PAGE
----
There’s a world of data out there

While working on yesterday’s Weather Watch post, I decided that it was important to know what the normal river levels were this time of year.  After all, knowing the river stage is pretty useless without context.  Flood stage is pretty easy to find for most sites, but that doesn’t necessarily provide context for low-water situations.  For example, the Ohio River at Louisville, KY (McAlpine Lock and Dam, lower) has a flood stage of 55 feet, so being 15 feet below flood stage is normal.  In contrast, 15 feet below flood stage for the Wabash River at Lafayette, IN is four feet below ground.  The concept of pool stage exists, but it’s not widely used.  So how can river depth be put in the proper context for low-water situations?

Like most other data meteorological, a comparison to the average value over some period of time is apt.  The question then becomes “where do I find the average river height for a particular site?”  Of course, the average height can vary greatly over the course of a year based on local and upstream precipitation patterns, so month-by-month data is preferable.  Unlike temperature and precipitation, though, the National Weather Service does not issue daily climate summaries for rivers (at least not that I’ve seen).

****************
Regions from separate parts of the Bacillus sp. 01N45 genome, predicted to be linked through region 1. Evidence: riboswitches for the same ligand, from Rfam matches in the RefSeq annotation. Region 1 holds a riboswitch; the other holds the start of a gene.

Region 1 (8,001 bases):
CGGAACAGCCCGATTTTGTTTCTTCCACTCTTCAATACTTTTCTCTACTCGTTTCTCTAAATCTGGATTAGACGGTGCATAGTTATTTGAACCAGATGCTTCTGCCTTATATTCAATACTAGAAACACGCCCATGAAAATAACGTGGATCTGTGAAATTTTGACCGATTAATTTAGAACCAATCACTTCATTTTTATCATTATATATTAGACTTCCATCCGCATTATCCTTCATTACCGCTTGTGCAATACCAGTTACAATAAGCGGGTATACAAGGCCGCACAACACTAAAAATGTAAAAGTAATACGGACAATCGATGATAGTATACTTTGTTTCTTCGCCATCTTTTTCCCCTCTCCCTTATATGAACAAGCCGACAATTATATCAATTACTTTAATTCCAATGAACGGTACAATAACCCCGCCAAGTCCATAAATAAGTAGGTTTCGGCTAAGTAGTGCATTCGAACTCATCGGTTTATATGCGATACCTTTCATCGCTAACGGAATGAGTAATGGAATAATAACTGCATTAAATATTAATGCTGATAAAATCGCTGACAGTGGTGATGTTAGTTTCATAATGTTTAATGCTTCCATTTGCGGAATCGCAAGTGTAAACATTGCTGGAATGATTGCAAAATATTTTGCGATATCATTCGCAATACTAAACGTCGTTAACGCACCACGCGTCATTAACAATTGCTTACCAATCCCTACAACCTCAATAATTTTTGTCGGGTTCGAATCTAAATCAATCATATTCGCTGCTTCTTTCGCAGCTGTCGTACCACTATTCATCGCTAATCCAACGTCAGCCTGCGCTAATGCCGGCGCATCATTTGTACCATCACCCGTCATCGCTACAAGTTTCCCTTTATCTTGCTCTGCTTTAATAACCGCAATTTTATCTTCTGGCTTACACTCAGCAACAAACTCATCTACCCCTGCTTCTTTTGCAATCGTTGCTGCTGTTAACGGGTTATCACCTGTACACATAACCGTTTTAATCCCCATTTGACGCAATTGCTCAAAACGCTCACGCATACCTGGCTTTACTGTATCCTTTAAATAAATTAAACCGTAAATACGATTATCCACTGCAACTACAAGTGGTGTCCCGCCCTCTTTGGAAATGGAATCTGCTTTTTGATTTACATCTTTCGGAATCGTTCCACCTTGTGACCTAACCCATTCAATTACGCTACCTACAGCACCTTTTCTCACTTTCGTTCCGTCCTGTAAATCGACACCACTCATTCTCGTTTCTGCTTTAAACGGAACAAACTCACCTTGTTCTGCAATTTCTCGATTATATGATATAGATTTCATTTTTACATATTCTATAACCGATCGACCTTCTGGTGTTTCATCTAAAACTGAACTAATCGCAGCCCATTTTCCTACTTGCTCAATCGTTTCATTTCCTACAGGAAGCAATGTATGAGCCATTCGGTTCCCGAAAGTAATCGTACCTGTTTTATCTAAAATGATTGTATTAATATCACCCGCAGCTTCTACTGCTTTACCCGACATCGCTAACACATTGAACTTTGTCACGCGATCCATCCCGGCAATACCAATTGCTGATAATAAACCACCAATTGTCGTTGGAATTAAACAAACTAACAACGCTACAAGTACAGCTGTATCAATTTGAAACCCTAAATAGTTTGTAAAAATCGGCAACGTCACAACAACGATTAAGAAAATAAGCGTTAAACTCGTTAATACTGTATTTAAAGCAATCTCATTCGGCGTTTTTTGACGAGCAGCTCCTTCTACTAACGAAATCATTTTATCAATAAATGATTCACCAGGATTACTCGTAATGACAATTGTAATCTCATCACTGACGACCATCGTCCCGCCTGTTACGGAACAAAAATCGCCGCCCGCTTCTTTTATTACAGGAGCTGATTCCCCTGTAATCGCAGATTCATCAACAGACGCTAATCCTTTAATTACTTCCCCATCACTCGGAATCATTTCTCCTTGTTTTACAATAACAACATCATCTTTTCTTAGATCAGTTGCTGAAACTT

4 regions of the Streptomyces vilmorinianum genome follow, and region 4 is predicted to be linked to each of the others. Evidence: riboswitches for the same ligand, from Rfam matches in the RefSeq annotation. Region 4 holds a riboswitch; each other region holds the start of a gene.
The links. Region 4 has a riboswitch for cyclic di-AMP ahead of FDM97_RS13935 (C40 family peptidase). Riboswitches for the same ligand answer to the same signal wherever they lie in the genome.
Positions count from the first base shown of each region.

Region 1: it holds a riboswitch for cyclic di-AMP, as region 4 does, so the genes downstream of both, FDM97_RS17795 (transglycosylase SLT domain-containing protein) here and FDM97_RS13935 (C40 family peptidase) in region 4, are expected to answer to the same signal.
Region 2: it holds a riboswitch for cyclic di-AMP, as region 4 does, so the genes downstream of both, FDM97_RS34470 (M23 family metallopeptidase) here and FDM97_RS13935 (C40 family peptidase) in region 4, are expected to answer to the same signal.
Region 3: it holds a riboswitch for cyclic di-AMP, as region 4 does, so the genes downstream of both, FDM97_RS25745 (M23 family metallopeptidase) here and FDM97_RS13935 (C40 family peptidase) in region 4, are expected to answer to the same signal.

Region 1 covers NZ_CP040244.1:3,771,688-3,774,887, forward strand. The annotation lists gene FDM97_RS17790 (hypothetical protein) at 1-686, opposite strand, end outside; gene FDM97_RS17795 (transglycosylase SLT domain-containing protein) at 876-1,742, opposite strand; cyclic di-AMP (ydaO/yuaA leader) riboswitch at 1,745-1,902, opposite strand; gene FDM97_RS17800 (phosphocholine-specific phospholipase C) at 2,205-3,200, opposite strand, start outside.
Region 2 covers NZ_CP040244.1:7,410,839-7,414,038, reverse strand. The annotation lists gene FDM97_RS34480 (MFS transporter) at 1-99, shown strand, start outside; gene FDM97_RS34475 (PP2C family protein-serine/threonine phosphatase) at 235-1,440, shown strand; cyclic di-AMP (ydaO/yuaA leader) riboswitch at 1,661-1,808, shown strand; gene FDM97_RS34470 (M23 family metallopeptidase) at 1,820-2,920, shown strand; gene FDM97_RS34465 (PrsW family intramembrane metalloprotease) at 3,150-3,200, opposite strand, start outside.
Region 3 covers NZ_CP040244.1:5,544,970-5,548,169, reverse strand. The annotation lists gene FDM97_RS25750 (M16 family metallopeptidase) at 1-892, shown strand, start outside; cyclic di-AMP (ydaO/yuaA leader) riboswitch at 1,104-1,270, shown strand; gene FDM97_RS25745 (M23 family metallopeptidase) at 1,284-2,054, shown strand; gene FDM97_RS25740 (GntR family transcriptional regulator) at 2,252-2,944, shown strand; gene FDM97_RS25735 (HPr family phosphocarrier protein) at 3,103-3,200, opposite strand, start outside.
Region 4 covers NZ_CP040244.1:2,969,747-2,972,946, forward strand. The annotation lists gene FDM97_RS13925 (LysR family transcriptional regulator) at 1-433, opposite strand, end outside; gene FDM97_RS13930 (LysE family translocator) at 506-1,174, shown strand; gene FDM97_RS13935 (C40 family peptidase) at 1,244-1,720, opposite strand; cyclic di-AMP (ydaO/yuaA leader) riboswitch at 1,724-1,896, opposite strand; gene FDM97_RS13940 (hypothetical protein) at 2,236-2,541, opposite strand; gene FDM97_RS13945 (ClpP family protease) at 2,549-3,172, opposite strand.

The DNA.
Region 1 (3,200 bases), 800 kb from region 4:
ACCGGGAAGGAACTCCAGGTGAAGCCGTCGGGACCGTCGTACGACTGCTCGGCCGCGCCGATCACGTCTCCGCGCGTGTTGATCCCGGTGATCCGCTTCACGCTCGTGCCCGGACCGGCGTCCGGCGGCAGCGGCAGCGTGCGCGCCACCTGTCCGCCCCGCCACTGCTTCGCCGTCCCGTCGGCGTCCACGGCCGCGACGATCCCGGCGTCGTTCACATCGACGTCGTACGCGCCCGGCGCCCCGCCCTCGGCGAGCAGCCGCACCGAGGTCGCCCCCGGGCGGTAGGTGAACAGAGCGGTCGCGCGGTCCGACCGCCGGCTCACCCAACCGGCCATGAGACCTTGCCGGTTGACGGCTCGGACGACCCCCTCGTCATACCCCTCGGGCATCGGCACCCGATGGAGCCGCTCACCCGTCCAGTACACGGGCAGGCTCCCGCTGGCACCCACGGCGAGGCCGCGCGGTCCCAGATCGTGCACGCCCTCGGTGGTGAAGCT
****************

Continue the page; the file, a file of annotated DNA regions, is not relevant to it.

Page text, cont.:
Fortunately for the numerically-minded, the United States Geological Survey (USGS) has a wealth of data available for free on the Internet.  It’s a little tricky to navigate, but with patience, the National Water Information System (NWIS) will surrender the desired information.   With data for approximately 1.5 sites available in a variety of readable and parseable formats, there’s enough to keep even the most efficient data nerd busy for a long time.  For easier-to-navigate real-time hydrologic data and forecasts, see